Plaintiff argues, as he did before the circuit court, that the Cityshould be estopped from revoking his zoning authorization. In support of this argument, he claims: that he relied upon assurances from the City that he could operate his auto repair shop in the garage when he invested $65,000 in the shop; that the City failed to act to revoke his license until March 1988, three months after it was issued; that there is no evidence that the January 1988 cease and desist letter was sent to him; that no proceedings against him were initiated in circuit court; that he has never been cited for violating conditions contained in the 1988 ZBA order; and that the City renewed his license in July 1988.

Plaintiff finds his case "no different" than Cities Service Oil Co. v. City of Des Plaines (1961), 21 Ill. 2d 157, 171 N.E.2d 605, the leading supreme court case on the doctrine of estoppel as applied to municipalities. In Cities Service, the plaintiff purchased property in the City of Des Plaines upon which it planned to build a gas station. The seller had obtained a building permit for its construction and the building commissioner approved the transfer of the permit to the plaintiff. About three weeks after construction began, the city halted the work and the mayor subsequently revoked the permit because, in violation of a zoning ordinance, the station would be less than 300 feet from a church. By that time, the plaintiff had invested over $5,000 in the project and would have to expend over $1,000 more to remove the improvements. Cities Service, 21 Ill. 2d at 158-59, 171 N.E.2d at 606.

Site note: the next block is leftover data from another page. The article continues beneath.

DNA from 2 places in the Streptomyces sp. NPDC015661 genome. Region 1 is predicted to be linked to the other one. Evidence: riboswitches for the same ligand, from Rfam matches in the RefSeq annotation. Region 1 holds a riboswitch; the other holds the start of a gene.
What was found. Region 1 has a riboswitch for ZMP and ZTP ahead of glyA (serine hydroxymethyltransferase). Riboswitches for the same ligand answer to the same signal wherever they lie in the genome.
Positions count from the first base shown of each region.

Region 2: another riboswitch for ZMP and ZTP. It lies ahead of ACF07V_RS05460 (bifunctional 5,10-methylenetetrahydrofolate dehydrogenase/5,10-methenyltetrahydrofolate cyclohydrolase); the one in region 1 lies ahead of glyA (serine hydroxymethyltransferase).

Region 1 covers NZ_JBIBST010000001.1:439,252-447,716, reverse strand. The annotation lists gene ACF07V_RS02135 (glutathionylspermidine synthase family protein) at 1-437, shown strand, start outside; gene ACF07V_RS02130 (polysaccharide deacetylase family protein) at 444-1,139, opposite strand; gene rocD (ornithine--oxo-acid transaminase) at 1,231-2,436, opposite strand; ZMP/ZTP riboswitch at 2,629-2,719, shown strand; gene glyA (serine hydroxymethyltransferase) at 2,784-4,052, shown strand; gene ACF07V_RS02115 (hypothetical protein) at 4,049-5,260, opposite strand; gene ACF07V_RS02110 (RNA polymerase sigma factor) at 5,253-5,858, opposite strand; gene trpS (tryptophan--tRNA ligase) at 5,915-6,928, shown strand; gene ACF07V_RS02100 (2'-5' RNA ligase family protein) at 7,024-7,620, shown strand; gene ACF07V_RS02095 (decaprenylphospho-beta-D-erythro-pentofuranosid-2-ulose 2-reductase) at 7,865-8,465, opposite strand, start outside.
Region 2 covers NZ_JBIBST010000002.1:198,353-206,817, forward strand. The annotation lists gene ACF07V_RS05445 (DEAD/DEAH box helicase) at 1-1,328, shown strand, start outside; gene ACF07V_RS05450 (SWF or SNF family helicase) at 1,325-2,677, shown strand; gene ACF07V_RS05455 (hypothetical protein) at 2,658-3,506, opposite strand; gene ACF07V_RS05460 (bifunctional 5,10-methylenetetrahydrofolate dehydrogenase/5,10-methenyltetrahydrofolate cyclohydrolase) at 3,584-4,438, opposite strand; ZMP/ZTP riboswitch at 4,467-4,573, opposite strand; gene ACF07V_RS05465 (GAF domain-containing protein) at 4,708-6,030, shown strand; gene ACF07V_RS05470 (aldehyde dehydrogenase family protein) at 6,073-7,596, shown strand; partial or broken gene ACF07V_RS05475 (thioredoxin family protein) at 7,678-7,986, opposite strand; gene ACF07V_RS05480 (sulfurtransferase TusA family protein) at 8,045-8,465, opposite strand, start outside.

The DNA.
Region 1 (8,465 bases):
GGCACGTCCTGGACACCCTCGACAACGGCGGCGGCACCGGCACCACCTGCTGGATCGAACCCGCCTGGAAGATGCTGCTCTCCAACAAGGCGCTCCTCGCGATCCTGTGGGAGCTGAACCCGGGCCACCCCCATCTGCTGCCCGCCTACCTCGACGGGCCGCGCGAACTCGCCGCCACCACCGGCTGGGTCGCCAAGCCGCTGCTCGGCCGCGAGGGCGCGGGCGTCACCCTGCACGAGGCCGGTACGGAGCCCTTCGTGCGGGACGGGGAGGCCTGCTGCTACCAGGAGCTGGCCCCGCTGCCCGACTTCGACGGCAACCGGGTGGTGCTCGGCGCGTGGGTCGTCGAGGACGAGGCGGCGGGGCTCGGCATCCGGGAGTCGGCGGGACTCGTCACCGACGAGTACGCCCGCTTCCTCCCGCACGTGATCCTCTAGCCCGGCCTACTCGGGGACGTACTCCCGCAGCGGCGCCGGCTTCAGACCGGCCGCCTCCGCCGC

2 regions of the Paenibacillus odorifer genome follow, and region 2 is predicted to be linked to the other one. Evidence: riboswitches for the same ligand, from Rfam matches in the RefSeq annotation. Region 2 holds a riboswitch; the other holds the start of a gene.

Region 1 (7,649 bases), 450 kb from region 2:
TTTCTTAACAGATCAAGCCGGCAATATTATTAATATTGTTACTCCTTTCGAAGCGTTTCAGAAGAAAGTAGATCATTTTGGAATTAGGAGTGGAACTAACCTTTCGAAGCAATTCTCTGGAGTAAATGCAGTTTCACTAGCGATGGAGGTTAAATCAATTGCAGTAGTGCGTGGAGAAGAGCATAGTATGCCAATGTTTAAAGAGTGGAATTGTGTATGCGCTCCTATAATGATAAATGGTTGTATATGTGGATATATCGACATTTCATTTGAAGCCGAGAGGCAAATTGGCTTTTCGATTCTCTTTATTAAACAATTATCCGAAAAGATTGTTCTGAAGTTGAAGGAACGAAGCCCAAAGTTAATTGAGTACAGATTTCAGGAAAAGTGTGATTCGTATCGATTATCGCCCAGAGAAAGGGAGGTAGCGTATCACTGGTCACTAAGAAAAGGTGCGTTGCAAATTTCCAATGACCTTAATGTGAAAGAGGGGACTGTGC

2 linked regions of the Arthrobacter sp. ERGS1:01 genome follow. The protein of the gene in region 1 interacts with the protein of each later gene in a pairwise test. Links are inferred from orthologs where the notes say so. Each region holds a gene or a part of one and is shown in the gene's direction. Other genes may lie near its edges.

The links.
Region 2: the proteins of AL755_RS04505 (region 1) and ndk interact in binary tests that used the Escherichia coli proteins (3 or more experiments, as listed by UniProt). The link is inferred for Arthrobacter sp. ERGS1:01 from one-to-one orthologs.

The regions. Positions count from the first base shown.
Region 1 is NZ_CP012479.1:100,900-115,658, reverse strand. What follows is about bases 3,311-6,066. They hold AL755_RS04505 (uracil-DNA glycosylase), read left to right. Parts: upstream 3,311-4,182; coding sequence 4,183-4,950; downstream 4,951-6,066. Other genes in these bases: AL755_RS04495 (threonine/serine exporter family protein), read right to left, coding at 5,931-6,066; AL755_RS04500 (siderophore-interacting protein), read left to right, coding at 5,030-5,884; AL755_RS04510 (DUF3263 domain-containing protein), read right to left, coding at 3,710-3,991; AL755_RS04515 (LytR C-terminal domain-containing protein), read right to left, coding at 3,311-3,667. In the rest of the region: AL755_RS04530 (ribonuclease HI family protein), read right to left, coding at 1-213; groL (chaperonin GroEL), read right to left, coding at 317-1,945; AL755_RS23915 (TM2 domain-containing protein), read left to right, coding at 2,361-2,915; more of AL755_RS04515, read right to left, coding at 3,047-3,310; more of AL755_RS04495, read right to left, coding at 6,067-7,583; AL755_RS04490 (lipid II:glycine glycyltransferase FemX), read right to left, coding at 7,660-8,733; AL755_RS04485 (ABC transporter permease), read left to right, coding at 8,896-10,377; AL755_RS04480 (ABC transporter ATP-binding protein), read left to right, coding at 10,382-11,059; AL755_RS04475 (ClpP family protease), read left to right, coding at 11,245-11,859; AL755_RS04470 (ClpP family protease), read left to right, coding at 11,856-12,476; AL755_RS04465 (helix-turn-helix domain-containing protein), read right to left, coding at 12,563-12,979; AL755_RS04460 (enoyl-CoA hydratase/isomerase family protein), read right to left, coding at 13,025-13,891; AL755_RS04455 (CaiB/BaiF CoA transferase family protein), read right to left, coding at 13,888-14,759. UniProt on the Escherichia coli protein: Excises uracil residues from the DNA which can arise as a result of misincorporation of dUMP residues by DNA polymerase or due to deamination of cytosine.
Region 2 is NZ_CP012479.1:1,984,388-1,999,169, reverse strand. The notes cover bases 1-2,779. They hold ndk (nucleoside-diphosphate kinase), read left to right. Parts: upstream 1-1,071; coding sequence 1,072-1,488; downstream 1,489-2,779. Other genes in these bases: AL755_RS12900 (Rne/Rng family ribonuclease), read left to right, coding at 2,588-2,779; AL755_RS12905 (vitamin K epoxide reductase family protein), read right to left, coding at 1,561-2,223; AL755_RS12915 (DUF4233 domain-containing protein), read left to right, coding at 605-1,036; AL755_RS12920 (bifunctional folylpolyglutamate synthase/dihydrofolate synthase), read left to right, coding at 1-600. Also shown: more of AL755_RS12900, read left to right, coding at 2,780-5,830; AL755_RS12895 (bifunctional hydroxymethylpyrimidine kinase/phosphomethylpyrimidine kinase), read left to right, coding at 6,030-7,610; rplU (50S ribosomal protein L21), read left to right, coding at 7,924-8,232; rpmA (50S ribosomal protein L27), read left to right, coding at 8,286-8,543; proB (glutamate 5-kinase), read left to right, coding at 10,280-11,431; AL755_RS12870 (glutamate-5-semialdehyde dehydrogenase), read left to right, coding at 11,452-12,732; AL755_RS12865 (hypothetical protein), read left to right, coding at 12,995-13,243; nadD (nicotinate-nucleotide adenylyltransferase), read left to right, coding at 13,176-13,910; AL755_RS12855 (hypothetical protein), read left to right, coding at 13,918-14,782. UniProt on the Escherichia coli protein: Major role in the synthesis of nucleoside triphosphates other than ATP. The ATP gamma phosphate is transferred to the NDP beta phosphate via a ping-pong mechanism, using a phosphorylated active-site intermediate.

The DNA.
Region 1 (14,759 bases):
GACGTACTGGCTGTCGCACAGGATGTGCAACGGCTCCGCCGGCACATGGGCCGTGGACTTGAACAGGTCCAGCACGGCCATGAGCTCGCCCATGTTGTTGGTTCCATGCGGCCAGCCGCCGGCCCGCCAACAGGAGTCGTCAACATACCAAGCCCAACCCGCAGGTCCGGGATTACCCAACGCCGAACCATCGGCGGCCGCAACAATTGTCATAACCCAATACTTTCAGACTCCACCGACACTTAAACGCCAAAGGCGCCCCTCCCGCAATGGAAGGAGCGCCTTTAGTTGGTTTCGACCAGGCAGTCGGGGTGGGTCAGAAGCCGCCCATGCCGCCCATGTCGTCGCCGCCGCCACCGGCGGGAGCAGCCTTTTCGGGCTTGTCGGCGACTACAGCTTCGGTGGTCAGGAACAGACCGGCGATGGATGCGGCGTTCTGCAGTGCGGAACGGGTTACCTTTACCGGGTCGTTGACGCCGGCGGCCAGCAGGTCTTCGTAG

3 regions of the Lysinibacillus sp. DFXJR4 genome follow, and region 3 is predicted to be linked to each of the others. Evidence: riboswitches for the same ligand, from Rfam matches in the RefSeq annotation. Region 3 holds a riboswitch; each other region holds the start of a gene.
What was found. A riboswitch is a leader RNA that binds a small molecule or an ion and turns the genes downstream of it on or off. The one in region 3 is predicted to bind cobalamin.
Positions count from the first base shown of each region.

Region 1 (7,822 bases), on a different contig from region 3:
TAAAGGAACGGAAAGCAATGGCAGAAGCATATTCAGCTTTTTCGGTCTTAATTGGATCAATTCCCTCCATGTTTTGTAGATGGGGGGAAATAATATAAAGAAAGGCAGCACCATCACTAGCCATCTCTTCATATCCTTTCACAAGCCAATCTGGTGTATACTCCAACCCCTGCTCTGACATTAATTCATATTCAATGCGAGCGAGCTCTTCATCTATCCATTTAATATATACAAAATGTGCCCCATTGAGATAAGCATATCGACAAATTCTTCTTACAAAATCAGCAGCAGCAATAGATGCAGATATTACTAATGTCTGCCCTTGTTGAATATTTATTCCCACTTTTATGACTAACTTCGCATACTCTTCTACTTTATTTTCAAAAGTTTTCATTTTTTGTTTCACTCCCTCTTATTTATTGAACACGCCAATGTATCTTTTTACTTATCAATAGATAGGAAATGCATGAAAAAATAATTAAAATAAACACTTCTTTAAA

The plaintiff had attempted to obtain copies of ordinances relating to service stations before it began building the station, but it had been given a copy of an outdated ordinance and, as a result, had no knowledge that its activity was in violation of the ordinance. Furthermore, evidence introduced at trial showed that the operation would not create a greater hazard to the health and safety of the public than other permitted uses of property in the vicinity. The circuit court held that the city was estopped from enforcing the ordinance, reasoning that construction was initiated by the plaintiff upon "affirmative action and apparent approval by the public authorities." Cities Service, 21 Ill. 2d at 159, 171 N.E.2d at 607.